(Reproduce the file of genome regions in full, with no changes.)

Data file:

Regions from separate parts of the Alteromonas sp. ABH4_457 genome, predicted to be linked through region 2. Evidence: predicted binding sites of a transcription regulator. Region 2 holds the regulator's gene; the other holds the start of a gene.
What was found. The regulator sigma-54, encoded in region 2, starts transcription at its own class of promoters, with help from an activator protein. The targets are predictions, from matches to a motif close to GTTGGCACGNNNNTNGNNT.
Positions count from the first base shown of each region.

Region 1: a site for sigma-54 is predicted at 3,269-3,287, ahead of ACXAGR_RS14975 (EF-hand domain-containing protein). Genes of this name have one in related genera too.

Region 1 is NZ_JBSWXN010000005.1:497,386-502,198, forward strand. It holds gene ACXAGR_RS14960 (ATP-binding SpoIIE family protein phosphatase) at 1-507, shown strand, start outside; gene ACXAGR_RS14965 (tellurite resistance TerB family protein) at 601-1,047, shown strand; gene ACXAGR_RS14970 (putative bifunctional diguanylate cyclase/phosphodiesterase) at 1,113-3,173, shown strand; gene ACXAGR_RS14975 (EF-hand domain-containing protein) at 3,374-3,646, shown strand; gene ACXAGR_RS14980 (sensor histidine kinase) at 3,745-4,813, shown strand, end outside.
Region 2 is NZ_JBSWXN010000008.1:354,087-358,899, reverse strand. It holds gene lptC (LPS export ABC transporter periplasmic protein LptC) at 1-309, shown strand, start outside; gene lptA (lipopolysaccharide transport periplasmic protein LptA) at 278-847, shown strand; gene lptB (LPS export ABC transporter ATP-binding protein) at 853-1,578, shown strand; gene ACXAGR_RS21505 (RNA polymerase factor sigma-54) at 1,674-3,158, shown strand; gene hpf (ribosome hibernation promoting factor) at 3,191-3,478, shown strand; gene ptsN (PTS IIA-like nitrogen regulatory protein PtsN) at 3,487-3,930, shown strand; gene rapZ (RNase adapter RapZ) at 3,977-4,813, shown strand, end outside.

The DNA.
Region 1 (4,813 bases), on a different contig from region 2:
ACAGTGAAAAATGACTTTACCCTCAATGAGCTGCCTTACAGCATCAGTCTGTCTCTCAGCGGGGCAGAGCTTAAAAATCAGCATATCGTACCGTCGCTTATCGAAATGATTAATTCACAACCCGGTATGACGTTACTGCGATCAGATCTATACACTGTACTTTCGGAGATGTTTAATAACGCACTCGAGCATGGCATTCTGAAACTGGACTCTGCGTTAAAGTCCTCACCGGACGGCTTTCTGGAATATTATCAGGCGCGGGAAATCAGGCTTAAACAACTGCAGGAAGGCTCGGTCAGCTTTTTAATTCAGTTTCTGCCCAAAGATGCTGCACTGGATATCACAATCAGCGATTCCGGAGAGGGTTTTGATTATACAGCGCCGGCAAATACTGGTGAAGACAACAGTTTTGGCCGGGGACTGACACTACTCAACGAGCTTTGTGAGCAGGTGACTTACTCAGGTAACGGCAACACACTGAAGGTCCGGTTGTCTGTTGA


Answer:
Regions from separate parts of the Alteromonas sp. ABH4_457 genome, predicted to be linked through region 2. Evidence: predicted binding sites of a transcription regulator. Region 2 holds the regulator's gene; the other holds the start of a gene.
What was found. The regulator sigma-54, encoded in region 2, starts transcription at its own class of promoters, with help from an activator protein. The targets are predictions, from matches to a motif close to GTTGGCACGNNNNTNGNNT.
Positions count from the first base shown of each region.

Region 1: a site for sigma-54 is predicted at 3,269-3,287, ahead of ACXAGR_RS14975 (EF-hand domain-containing protein). Genes of this name have one in related genera too.

Region 1 is NZ_JBSWXN010000005.1:497,386-502,198, forward strand. It holds gene ACXAGR_RS14960 (ATP-binding SpoIIE family protein phosphatase) at 1-507, shown strand, start outside; gene ACXAGR_RS14965 (tellurite resistance TerB family protein) at 601-1,047, shown strand; gene ACXAGR_RS14970 (putative bifunctional diguanylate cyclase/phosphodiesterase) at 1,113-3,173, shown strand; gene ACXAGR_RS14975 (EF-hand domain-containing protein) at 3,374-3,646, shown strand; gene ACXAGR_RS14980 (sensor histidine kinase) at 3,745-4,813, shown strand, end outside.
Region 2 is NZ_JBSWXN010000008.1:354,087-358,899, reverse strand. It holds gene lptC (LPS export ABC transporter periplasmic protein LptC) at 1-309, shown strand, start outside; gene lptA (lipopolysaccharide transport periplasmic protein LptA) at 278-847, shown strand; gene lptB (LPS export ABC transporter ATP-binding protein) at 853-1,578, shown strand; gene ACXAGR_RS21505 (RNA polymerase factor sigma-54) at 1,674-3,158, shown strand; gene hpf (ribosome hibernation promoting factor) at 3,191-3,478, shown strand; gene ptsN (PTS IIA-like nitrogen regulatory protein PtsN) at 3,487-3,930, shown strand; gene rapZ (RNase adapter RapZ) at 3,977-4,813, shown strand, end outside.

The DNA.
Region 1 (4,813 bases), on a different contig from region 2:
ACAGTGAAAAATGACTTTACCCTCAATGAGCTGCCTTACAGCATCAGTCTGTCTCTCAGCGGGGCAGAGCTTAAAAATCAGCATATCGTACCGTCGCTTATCGAAATGATTAATTCACAACCCGGTATGACGTTACTGCGATCAGATCTATACACTGTACTTTCGGAGATGTTTAATAACGCACTCGAGCATGGCATTCTGAAACTGGACTCTGCGTTAAAGTCCTCACCGGACGGCTTTCTGGAATATTATCAGGCGCGGGAAATCAGGCTTAAACAACTGCAGGAAGGCTCGGTCAGCTTTTTAATTCAGTTTCTGCCCAAAGATGCTGCACTGGATATCACAATCAGCGATTCCGGAGAGGGTTTTGATTATACAGCGCCGGCAAATACTGGTGAAGACAACAGTTTTGGCCGGGGACTGACACTACTCAACGAGCTTTGTGAGCAGGTGACTTACTCAGGTAACGGCAACACACTGAAGGTCCGGTTGTCTGTTGA